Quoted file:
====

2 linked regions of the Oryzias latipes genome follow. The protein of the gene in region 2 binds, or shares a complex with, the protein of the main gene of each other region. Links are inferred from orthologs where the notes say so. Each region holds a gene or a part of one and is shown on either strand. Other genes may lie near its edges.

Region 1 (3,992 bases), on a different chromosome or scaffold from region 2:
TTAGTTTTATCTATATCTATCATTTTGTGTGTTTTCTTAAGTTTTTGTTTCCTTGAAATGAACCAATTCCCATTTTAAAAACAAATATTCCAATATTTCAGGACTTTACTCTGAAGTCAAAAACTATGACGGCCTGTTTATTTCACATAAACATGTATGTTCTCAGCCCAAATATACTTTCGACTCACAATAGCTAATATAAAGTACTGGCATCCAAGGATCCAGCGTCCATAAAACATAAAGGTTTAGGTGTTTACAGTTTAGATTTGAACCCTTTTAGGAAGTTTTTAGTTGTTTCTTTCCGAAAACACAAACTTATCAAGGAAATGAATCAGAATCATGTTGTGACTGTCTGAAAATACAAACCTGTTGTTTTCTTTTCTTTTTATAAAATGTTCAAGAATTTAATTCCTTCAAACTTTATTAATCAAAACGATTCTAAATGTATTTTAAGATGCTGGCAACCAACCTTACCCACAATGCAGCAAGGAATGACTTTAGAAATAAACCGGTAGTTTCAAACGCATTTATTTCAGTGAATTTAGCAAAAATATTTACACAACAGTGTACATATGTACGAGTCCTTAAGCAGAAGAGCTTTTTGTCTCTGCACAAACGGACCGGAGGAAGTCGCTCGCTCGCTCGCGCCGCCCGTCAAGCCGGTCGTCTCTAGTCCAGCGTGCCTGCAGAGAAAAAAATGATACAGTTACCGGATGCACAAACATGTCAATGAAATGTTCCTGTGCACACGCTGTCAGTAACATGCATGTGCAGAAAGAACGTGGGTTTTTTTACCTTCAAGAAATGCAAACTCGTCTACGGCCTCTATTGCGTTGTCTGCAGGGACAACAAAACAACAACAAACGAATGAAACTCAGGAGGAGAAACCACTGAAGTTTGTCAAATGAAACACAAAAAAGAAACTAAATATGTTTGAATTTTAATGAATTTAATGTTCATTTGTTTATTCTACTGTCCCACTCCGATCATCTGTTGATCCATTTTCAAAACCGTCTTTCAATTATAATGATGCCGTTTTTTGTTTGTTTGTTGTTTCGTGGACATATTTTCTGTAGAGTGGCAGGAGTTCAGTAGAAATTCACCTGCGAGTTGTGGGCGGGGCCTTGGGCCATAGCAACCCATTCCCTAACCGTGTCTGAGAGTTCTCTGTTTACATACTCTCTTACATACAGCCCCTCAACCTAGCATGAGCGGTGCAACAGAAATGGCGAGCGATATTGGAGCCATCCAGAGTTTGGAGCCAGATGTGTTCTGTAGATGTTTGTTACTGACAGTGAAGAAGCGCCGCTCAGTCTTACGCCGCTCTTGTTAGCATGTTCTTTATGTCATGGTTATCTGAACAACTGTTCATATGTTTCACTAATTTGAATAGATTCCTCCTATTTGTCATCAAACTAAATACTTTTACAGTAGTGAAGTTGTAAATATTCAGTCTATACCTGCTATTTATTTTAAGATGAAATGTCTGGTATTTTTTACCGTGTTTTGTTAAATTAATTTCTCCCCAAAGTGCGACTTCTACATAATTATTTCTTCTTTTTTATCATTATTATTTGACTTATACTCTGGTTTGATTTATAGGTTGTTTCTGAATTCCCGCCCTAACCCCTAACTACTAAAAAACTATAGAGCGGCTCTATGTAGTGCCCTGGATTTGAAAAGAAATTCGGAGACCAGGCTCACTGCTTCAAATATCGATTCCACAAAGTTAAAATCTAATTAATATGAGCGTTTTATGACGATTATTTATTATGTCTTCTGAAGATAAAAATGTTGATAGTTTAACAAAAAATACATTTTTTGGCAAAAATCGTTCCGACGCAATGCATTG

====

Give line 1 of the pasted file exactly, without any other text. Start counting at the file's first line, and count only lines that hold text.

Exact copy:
2 linked regions of the Oryzias latipes genome follow. The protein of the gene in region 2 binds, or shares a complex with, the protein of the main gene of each other region. Links are inferred from orthologs where the notes say so. Each region holds a gene or a part of one and is shown on either strand. Other genes may lie near its edges.